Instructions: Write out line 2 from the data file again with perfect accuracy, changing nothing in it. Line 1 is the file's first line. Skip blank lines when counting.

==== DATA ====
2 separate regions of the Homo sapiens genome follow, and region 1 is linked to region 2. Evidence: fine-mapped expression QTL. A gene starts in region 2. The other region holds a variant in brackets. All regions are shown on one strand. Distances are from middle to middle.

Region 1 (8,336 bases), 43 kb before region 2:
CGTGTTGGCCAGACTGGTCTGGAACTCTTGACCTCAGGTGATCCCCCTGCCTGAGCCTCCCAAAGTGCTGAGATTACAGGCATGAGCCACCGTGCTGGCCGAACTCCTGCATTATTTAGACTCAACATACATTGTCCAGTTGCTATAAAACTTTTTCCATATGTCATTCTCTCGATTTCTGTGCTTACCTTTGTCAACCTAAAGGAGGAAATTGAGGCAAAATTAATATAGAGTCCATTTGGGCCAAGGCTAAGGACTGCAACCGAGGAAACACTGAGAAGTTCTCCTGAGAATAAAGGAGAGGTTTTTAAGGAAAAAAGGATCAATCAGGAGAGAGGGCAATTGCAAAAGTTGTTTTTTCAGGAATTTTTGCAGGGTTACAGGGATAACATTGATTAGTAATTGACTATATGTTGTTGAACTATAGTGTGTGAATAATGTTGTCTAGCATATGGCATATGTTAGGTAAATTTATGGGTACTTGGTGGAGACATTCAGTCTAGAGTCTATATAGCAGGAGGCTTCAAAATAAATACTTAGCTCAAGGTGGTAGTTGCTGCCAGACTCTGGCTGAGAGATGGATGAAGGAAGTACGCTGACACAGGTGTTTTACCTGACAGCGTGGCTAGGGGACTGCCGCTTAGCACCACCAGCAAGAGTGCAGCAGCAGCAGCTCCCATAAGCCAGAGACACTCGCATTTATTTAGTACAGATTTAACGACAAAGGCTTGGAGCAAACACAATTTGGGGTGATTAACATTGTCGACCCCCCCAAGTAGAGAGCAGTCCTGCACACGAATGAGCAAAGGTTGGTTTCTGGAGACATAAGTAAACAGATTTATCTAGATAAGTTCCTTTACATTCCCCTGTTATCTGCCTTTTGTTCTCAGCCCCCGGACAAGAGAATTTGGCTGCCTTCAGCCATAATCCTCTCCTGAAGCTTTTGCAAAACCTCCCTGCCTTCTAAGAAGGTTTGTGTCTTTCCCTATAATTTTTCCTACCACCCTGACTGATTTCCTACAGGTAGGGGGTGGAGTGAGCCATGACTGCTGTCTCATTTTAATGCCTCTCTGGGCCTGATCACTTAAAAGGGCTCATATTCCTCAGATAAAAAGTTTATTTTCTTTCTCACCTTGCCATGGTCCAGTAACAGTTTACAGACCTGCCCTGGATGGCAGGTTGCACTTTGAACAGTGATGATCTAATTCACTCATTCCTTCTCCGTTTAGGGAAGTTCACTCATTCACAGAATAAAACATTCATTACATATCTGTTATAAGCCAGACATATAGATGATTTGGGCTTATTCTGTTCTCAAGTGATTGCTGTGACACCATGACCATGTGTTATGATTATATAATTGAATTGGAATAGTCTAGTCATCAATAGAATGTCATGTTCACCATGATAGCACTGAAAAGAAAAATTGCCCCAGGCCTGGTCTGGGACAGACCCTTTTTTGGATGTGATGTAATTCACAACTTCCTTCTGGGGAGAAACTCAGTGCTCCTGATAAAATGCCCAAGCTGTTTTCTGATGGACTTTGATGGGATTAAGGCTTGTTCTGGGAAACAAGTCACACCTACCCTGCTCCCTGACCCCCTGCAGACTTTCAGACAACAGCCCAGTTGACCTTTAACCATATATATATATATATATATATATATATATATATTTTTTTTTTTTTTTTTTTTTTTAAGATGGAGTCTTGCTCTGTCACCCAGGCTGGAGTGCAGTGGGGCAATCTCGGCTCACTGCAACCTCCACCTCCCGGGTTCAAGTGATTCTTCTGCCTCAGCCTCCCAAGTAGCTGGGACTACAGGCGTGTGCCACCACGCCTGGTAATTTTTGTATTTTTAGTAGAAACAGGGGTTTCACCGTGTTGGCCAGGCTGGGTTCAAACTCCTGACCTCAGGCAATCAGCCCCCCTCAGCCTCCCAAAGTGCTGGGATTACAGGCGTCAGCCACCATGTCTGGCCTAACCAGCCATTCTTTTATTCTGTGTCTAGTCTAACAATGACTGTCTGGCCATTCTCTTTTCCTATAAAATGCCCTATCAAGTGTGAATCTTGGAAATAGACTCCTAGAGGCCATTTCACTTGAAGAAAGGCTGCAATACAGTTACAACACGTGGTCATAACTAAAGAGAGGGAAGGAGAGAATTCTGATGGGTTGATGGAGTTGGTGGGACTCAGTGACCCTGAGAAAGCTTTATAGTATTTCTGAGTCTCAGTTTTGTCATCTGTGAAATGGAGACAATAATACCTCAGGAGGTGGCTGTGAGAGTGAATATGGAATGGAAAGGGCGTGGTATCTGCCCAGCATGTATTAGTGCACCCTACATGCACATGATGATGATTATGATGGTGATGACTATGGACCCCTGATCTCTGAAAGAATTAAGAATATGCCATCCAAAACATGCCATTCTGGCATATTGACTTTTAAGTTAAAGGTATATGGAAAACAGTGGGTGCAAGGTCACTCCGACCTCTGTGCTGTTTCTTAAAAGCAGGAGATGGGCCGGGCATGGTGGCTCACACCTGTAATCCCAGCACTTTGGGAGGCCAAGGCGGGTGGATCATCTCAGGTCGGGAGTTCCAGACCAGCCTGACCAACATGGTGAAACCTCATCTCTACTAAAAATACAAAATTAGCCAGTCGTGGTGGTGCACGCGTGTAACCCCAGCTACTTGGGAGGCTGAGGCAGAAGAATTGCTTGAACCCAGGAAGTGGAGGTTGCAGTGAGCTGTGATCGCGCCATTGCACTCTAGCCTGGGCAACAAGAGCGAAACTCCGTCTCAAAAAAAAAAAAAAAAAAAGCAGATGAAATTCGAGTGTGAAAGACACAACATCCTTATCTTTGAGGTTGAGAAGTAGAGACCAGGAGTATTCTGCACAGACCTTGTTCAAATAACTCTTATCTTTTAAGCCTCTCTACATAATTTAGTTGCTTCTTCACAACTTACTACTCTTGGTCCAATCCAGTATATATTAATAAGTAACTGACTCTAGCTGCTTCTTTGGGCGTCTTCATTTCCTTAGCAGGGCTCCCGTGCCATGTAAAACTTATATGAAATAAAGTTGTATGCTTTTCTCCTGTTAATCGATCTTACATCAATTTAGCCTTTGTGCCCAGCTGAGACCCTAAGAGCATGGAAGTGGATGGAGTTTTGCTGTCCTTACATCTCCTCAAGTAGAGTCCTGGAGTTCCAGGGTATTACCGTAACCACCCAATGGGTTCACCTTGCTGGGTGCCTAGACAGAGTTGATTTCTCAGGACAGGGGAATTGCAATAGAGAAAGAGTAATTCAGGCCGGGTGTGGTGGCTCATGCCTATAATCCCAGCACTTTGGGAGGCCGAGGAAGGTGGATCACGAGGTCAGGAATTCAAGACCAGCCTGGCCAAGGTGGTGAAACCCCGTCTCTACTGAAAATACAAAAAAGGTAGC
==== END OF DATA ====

Region 1 (8,336 bases), 43 kb before region 2: